More About Distressed Investing

Our Approach

Investing in distressed assets requires not only the same steps required in buying “healthy” assets, but also an extra layer of work to take into account the asset’s specific nature of distress. Working with members of our corporate, real estate, and energy teams, Balch’s Creditors Rights & Bankruptcy Practice frequently works with investors to acquire not only real estate, but also operating assets in distressed sales.

The years of experience our attorneys have in representing secured lenders in enforcement actions against collateral, as well as other creditors in bankruptcy, uniquely positions us to represent clients acquiring assets in distressed settings. This could involve bidding on assets in a 363 bankruptcy sale, or at an auction conducted by a court-appointed receiver. It could also involve buying foreclosed property from a lender. Often, it involves acquiring property from a distressed seller on the verge of bankruptcy, receivership, or foreclosure.


Our Clients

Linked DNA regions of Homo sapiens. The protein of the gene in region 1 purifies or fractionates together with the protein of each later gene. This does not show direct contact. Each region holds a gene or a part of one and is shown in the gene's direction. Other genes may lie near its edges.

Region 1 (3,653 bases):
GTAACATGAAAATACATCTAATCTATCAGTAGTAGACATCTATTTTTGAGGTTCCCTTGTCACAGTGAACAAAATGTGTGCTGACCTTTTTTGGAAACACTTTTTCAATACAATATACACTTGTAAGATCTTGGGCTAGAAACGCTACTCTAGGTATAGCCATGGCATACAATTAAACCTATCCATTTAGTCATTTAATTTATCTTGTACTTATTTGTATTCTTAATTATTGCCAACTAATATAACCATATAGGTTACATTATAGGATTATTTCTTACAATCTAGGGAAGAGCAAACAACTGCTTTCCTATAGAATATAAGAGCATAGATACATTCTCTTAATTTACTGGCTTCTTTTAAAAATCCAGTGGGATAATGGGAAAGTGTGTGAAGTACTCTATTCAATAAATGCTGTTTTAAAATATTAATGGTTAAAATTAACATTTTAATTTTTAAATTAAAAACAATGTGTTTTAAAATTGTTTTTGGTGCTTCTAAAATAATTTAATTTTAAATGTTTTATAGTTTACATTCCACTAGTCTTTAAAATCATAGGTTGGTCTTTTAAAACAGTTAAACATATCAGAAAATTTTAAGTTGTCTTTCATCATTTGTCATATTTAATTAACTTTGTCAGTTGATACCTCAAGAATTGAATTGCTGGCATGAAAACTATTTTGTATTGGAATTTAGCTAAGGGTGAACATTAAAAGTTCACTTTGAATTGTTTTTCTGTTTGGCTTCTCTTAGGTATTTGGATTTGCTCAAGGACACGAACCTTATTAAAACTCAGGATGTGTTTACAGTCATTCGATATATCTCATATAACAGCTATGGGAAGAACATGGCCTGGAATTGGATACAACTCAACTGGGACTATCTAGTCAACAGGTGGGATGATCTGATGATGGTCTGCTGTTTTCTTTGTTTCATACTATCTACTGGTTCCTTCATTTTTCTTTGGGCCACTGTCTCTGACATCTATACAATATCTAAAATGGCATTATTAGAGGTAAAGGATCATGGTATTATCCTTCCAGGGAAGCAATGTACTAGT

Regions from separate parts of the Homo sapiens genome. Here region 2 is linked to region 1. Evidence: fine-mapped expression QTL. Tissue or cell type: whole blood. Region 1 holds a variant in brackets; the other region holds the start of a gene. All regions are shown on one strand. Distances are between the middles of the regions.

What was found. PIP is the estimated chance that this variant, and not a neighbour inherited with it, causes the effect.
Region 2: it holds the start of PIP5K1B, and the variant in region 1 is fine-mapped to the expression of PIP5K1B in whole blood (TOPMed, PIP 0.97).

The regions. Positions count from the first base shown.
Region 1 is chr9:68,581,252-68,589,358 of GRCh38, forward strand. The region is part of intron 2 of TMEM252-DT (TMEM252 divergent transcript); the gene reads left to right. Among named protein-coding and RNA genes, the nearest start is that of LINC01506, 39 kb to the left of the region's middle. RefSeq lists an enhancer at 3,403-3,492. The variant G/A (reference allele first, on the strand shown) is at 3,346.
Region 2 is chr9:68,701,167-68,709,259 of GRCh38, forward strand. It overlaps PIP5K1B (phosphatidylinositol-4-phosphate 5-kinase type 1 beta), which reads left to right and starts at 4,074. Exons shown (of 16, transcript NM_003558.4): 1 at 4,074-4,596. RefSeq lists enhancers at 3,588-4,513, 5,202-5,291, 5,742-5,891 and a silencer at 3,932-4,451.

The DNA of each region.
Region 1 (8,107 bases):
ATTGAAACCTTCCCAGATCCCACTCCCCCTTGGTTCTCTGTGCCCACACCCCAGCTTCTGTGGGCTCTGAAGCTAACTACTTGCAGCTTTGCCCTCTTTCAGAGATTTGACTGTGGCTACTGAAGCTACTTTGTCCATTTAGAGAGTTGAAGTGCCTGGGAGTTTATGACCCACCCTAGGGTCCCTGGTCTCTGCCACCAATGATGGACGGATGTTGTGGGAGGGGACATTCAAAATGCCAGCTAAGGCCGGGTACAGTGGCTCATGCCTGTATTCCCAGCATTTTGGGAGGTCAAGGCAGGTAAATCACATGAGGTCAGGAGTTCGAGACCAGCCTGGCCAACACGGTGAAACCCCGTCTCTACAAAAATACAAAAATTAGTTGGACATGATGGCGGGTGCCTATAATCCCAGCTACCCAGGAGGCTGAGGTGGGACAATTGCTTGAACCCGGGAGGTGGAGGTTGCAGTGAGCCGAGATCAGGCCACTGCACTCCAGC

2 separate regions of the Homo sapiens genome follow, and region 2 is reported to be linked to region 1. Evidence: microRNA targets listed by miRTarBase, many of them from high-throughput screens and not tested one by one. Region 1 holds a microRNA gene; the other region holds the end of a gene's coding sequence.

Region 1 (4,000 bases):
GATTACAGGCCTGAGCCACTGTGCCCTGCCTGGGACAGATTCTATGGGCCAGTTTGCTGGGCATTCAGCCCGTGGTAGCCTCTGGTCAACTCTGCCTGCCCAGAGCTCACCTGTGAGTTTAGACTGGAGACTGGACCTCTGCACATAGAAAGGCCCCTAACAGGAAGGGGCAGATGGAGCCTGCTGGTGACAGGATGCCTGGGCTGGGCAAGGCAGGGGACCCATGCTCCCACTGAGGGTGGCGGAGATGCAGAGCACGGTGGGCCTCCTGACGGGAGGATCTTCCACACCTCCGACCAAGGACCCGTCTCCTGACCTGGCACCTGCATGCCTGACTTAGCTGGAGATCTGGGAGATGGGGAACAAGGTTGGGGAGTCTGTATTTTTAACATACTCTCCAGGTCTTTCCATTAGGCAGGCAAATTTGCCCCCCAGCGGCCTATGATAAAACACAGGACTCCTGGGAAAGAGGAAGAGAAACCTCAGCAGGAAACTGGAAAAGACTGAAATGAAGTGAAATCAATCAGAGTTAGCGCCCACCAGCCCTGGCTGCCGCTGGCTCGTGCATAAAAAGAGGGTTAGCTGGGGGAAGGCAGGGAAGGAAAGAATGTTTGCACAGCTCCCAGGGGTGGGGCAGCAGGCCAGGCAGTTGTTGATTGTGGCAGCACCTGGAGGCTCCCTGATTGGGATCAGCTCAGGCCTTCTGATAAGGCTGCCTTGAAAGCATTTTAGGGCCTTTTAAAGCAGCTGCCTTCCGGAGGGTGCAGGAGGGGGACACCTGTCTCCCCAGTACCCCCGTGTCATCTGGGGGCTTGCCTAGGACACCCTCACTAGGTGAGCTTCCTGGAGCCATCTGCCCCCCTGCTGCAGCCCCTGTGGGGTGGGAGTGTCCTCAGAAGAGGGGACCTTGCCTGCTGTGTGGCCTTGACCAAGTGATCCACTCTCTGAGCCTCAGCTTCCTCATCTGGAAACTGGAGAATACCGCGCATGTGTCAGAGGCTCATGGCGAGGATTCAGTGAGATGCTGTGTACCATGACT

We work with traditional and non-traditional investors in their purchase of notes and foreclosed properties from institutional lenders. We also work with investors purchasing both real property and operating assets in 363 bankruptcy sales and receivership sales, as well as in purchasing these assets from sellers on the verge of bankruptcy or receivership.


Our Experience

Bankruptcy Sales: We represent investors across the country conducting due diligence and placing bids in 363 bankruptcy sales.  

Receivership Sales: While most states have a process for placing assets in receivership and selling those assets, the process varies from state to state. Our experience in representing receivers gives us the expertise needed to navigate the process regardless of the state.

Note Sales: We represent traditional and non-traditional investors in their acquisition of loans from lenders. 

Foreclosed Assets: Balch represents investors wishing to purchase assets both at a foreclosure sale as well as from lenders who previously foreclosed and now own the assets. Depending on the state, an investor’s strategy may be to acquire and exercise the right of redemption arising as a result of foreclosure.

Out-of-Court Acquisitions: Sellers faced with the possibility of foreclosure, bankruptcy, receivership, etc. can be a great source from which to buy assets at an attractive price.  However, sellers in distress often give rise to risks not seen when buying from sellers in more conventional contexts. We represent buyers in these situations to ensure their investment is not jeopardized by a subsequent bankruptcy or lawsuit filed by a creditor of the seller, such as a fraudulent transfer or successor liability claim.

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